- Amniocentesis. This usually is done at 15 to 18 weeks or later in your pregnancy. The liquid (amniotic fluid) that surrounds your fetus contains cells that have been shed by your developing baby. These cells can be tested for more than 100 types of defects that are associated with inherited (genetic) diseases, such as Down syndrome. The test is done by inserting a needle through your abdomen into your uterus. Approximately 2 Tbsp (30 mL) of the amniotic fluid is collected and examined. Amniocentesis has less than a 1% risk of causing miscarriage and is 99.8% accurate in detecting Down syndrome. Results of amniocentesis usually take about 2 weeks.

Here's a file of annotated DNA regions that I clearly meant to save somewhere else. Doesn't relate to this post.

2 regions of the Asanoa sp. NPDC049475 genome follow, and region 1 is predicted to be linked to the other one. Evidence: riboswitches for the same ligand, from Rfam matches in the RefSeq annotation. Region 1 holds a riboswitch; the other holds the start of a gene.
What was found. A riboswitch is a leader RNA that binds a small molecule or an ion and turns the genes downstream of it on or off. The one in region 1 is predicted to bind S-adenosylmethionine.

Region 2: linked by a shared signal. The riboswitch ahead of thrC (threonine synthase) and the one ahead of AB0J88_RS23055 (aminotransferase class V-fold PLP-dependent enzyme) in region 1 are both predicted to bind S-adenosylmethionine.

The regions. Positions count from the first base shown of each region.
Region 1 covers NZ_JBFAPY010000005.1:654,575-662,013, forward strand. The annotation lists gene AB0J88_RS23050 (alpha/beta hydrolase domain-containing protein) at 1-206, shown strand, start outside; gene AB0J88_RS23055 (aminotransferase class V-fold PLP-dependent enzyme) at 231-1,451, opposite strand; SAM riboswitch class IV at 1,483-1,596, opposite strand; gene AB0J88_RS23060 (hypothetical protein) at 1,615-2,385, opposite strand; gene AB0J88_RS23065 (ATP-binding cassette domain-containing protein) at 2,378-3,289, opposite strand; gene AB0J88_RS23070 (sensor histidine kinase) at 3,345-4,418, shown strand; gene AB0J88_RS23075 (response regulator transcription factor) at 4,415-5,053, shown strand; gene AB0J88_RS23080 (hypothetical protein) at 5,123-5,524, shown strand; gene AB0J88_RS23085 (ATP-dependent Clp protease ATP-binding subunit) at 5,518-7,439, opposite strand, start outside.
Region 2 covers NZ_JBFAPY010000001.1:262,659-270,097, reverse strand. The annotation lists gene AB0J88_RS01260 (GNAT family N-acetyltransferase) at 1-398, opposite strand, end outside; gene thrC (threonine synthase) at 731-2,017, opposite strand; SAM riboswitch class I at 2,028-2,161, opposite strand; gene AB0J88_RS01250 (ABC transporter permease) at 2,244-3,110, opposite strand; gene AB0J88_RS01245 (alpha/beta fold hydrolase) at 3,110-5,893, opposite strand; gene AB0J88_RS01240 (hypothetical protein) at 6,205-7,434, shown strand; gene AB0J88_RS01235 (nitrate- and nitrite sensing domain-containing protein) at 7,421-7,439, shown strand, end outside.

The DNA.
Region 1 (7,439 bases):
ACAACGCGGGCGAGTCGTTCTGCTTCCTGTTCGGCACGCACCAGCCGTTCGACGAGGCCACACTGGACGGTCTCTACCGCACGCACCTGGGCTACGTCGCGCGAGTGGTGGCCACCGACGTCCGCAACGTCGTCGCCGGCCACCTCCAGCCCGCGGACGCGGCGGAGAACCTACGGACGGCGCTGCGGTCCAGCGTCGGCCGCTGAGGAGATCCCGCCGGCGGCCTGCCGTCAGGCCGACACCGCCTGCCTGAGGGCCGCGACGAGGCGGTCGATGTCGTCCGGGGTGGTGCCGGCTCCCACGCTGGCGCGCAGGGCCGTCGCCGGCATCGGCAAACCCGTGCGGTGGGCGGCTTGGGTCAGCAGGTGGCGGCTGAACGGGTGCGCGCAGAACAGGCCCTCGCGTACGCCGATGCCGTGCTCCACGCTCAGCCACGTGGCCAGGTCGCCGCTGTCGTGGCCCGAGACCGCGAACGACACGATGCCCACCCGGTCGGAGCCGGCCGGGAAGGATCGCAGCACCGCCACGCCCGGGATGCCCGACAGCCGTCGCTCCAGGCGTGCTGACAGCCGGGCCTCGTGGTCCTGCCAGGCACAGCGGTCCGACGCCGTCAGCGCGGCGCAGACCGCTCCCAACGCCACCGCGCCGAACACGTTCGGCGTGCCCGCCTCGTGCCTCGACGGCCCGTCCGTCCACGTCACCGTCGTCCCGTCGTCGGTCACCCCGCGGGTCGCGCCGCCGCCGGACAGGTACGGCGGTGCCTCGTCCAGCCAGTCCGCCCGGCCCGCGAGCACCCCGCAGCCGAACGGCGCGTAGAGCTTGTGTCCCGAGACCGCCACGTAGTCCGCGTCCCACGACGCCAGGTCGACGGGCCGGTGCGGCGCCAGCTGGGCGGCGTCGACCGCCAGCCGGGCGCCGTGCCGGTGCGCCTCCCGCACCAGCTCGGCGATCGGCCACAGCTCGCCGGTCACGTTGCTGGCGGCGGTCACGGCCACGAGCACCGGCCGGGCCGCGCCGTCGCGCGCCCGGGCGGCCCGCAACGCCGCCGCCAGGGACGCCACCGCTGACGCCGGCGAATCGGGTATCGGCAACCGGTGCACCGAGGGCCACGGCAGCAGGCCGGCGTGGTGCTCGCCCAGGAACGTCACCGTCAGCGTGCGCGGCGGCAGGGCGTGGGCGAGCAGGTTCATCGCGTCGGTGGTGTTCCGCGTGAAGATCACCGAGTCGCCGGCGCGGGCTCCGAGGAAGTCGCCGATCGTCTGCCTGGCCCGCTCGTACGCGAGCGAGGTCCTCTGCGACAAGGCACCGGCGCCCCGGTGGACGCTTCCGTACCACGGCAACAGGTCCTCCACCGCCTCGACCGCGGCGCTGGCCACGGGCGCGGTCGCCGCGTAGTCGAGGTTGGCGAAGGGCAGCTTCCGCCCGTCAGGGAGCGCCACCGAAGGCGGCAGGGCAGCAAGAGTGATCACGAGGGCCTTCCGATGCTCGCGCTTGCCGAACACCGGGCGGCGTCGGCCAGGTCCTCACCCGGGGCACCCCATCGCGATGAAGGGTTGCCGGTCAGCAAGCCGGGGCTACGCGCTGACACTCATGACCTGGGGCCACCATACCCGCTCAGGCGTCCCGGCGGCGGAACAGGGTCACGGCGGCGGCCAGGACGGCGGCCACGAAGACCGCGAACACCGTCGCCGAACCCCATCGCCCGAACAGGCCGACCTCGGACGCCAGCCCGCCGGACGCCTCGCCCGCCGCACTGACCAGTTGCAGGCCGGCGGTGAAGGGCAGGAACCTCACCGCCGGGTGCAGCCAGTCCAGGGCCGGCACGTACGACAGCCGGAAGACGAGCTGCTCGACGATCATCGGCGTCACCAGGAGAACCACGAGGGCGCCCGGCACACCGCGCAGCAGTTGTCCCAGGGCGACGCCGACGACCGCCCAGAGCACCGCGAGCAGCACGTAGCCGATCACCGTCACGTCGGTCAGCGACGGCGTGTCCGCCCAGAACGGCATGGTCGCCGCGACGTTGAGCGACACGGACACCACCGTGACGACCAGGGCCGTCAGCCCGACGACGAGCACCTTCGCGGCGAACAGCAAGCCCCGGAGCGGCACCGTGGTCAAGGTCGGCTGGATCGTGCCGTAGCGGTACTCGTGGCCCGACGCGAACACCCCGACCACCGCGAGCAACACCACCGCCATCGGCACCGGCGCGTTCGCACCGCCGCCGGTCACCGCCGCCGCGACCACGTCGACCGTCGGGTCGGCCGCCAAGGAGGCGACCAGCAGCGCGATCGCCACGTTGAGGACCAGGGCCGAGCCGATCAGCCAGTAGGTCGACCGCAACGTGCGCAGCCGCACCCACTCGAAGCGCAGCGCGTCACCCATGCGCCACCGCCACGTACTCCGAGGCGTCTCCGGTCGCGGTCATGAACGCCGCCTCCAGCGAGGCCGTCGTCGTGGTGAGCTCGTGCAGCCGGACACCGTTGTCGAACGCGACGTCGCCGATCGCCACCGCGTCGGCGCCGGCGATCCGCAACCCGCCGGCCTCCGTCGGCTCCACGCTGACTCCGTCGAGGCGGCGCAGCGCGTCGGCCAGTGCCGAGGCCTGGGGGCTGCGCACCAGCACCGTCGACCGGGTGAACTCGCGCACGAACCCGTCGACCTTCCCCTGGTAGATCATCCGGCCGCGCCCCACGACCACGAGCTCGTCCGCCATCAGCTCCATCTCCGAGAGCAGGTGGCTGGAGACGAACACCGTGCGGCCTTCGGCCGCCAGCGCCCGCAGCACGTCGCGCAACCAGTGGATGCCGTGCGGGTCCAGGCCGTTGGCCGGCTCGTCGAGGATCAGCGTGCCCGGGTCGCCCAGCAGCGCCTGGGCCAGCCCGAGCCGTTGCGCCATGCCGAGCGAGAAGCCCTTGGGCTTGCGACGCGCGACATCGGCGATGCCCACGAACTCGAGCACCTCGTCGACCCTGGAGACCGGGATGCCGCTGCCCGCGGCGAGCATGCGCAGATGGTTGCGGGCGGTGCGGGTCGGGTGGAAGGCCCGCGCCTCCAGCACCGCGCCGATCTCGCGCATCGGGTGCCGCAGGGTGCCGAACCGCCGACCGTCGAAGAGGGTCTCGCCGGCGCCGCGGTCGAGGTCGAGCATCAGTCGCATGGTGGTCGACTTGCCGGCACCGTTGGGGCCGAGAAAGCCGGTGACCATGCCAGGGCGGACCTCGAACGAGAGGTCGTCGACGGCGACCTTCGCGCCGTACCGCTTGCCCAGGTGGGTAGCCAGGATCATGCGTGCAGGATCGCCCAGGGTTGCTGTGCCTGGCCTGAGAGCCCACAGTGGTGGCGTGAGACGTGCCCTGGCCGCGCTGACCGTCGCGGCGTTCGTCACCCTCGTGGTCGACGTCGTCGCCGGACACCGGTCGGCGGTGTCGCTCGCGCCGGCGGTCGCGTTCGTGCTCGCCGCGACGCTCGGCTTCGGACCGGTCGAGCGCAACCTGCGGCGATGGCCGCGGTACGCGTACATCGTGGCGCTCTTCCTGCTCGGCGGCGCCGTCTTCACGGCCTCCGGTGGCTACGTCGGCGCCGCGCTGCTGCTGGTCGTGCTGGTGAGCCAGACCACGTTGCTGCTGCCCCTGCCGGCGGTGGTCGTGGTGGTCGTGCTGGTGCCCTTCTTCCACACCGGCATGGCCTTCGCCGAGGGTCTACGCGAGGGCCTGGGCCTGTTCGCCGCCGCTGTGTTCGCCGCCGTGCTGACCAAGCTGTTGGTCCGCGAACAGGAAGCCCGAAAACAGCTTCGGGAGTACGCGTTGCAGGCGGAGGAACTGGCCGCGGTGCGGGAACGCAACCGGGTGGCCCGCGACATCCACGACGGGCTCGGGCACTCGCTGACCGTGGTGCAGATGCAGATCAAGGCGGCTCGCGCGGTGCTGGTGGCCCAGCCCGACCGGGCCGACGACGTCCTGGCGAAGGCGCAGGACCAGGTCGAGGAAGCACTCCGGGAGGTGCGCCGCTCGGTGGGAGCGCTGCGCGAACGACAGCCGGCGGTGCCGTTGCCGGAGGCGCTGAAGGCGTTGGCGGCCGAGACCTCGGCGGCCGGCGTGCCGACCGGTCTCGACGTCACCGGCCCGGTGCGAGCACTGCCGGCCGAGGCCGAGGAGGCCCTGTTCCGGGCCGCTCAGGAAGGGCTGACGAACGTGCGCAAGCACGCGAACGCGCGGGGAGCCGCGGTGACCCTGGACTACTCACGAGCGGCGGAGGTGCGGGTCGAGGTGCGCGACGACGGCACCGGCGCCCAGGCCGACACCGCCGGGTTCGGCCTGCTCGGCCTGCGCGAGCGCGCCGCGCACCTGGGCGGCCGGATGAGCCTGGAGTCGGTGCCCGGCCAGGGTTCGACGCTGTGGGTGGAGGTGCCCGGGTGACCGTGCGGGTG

- Chorionic villus sampling (CVS). This test is done earlier than amniocentesis, ideally between weeks 10 and 12 of your pregnancy. Chorionic villi are tiny finger-like projections found in the placenta. The genetic material in chorionic villus cells is identical to fetal cells. A biopsy of these cells can provide doctors with genetic information about your fetus. Doctors can then let you know whether your fetus is likely to have certain conditions, such as Down syndrome, that can develop from chromosomes that are not normal. The chorionic villus sample is usually collected through the mother's vagina. The doctor inserts a speculum to gently spreads apart the vaginal walls, and a catheter is guided through the cervix to the placenta using ultrasound. When the catheter is correctly placed, a sample of chorionic villus cells are collected. Less often, the sample of chorionic villus cells are collected by inserting a needle through the abdomen into the woman's uterus. Results of CVS are usually available within several days.